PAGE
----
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engagement

[en-geyj-muh nt]
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noun
  1. the act of engaging or the state of being engaged.
  2. an appointment or arrangement: a business engagement.
  3. betrothal: They announced their engagement.
  4. a pledge; an obligation or agreement: All his time seems to be taken up with social engagements.
  5. employment, or a period or post of employment, especially in the performing arts: Her engagement at the nightclub will last five weeks.
  6. an encounter, conflict, or battle: We have had two very costly engagements with the enemy this week alone.
  7. Mechanics. the act or state of interlocking.
  8. engagements, Commerce. financial obligations.

Origin of engagement

First recorded in 1615–25; engage + -ment
Related formsnon·en·gage·ment, nounre·en·gage·ment, noun

Synonyms

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4. contract, promise.
Dictionary.com Unabridged Based on the Random House Unabridged Dictionary, © Random House, Inc. 2018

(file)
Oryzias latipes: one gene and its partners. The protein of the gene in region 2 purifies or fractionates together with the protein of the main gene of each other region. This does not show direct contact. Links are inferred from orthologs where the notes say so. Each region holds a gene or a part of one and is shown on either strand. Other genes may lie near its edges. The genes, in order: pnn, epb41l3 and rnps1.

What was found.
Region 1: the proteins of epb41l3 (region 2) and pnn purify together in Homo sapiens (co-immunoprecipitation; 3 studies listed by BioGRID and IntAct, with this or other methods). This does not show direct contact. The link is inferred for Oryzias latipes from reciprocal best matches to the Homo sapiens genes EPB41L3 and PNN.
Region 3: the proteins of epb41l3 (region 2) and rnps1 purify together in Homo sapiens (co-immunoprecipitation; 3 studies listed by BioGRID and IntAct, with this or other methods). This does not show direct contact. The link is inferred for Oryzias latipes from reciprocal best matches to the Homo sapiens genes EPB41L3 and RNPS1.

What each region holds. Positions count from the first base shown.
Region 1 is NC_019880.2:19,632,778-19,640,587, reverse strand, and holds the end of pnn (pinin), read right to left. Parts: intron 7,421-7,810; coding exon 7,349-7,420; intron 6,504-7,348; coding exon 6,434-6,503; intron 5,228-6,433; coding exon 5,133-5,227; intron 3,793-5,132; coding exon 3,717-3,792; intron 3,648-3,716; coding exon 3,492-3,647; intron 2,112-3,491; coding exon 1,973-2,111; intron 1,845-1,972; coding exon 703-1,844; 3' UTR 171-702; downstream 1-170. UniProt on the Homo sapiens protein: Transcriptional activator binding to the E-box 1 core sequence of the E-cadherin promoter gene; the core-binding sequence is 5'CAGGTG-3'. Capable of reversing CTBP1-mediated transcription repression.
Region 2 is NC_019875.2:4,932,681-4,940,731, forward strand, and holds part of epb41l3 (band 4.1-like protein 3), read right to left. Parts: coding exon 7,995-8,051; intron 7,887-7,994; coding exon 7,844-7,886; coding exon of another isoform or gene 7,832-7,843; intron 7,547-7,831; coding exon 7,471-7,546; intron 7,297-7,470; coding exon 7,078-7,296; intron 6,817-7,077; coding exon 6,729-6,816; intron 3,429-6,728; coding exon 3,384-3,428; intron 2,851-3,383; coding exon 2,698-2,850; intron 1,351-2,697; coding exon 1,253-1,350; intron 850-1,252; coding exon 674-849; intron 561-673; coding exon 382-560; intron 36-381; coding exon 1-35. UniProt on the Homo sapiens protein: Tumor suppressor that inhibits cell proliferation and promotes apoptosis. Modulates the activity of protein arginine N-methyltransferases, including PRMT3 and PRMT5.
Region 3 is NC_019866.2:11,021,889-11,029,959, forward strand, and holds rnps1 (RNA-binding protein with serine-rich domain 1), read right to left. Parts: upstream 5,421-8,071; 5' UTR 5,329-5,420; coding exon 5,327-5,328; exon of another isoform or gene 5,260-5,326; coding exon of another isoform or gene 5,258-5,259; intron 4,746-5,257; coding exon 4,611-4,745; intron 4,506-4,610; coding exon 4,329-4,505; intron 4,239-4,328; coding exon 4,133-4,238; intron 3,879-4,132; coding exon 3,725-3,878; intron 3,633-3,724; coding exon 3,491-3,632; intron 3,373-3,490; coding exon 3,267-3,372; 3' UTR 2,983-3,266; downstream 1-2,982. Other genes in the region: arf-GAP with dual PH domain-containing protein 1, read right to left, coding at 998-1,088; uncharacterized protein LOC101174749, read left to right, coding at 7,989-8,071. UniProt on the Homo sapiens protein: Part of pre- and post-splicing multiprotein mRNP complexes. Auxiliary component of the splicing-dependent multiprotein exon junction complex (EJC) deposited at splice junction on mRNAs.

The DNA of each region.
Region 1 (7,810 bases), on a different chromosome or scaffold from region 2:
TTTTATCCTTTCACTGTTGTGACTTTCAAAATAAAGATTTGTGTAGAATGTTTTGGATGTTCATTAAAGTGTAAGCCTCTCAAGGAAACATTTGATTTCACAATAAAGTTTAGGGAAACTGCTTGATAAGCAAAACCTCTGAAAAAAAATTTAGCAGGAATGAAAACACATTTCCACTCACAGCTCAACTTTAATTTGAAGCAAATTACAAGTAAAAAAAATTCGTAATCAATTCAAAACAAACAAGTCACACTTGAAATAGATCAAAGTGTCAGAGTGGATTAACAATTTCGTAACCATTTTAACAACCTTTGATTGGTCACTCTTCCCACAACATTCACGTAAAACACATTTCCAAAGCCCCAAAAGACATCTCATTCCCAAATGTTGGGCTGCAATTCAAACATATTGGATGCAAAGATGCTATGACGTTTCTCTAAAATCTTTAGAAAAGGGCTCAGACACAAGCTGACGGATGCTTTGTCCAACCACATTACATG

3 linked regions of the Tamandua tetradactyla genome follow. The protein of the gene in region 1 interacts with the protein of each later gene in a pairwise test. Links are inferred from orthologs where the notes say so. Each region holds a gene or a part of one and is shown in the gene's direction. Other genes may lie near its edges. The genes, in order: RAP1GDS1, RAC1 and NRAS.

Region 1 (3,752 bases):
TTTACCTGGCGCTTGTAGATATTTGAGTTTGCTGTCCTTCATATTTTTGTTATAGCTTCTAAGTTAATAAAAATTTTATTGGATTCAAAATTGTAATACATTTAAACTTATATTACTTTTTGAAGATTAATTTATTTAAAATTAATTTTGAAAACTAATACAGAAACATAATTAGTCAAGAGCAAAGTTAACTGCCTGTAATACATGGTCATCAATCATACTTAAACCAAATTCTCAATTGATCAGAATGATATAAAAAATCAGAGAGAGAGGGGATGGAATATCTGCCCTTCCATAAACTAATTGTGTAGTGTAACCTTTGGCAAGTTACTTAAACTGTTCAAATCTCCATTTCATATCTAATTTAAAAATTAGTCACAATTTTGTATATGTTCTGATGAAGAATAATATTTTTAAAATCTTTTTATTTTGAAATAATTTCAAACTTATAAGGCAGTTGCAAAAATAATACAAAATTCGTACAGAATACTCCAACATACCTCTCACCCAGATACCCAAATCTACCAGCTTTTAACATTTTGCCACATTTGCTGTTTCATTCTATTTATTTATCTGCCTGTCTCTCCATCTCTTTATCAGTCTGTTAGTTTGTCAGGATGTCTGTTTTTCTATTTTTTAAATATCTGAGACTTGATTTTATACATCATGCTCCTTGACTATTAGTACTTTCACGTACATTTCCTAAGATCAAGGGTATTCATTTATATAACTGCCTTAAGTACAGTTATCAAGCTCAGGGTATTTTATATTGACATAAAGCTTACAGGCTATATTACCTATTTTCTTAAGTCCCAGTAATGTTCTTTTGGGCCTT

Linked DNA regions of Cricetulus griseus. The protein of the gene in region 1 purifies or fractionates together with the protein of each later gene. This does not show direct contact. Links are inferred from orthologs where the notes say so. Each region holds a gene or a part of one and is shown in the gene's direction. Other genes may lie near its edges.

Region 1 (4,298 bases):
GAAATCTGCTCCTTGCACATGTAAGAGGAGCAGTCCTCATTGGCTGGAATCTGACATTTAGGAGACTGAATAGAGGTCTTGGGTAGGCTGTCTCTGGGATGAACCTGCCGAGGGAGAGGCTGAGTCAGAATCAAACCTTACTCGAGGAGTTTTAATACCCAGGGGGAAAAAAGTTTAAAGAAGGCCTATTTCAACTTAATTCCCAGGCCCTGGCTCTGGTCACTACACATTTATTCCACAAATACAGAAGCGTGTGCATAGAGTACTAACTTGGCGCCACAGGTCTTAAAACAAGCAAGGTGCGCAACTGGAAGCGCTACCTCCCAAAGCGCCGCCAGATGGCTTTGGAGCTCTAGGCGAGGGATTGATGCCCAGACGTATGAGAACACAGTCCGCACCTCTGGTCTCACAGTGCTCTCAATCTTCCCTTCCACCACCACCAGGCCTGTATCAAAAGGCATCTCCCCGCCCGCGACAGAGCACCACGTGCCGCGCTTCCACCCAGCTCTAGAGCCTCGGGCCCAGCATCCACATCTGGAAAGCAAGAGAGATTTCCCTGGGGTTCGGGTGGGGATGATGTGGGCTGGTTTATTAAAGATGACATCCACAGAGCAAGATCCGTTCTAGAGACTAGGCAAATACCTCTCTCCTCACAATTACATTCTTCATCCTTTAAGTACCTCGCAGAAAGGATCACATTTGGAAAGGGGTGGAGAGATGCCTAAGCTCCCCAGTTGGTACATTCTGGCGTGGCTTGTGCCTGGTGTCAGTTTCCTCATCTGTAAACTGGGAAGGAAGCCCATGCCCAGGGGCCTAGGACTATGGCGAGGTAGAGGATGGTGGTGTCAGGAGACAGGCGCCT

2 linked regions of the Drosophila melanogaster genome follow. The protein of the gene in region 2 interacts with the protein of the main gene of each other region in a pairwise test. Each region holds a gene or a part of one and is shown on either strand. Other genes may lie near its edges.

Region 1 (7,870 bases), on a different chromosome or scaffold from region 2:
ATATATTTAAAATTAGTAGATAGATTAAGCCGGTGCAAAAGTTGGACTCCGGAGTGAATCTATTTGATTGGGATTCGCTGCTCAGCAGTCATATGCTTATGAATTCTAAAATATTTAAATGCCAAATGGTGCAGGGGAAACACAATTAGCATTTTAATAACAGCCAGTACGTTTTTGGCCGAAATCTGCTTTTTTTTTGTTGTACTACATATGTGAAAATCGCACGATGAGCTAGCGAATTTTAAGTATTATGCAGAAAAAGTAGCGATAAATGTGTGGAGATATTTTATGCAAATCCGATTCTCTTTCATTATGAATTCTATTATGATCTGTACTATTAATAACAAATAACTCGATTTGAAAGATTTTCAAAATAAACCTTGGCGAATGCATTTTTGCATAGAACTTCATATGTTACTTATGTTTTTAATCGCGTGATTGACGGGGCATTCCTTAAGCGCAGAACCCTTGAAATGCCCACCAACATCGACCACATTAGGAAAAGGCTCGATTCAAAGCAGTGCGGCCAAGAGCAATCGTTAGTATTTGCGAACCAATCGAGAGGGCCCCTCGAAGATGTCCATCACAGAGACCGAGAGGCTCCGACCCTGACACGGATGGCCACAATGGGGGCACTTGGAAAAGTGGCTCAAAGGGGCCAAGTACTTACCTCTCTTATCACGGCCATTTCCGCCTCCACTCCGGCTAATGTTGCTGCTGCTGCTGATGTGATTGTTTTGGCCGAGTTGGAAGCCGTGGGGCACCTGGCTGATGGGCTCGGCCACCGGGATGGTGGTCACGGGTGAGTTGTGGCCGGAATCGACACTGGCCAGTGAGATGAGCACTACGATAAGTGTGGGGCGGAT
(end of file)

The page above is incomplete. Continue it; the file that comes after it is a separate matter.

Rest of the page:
British Dictionary definitions for non-engagement

engagement

noun
  1. a pledge of marriage; betrothal
  2. an appointment or arrangement, esp for business or social purposes
  3. the act of engaging or condition of being engaged
  4. a promise, obligation, or other condition that binds
  5. a period of employment, esp a limited period
  6. an action; battle
  7. (plural) financial obligations
Collins English Dictionary - Complete & Unabridged 2012 Digital Edition © William Collins Sons & Co. Ltd. 1979, 1986 © HarperCollins Publishers 1998, 2000, 2003, 2005, 2006, 2007, 2009, 2012

Word Origin and History for non-engagement

engagement

n.

c.1600, "formal promise," from engage + -ment. Meaning "battle, fight" is from 1660s; promise-of-marriage sense is from 1742; meaning "appointment" is from 1806.

Online Etymology Dictionary, © 2010 Douglas Harper

non-engagement in Medicine

engagement

(ĕn-gājmənt)
n.
  1. The entrance of the fetal head or presenting part into the upper opening of the maternal pelvis.
The American Heritage® Stedman's Medical Dictionary Copyright © 2002, 2001, 1995 by Houghton Mifflin Company. Published by Houghton Mifflin Company.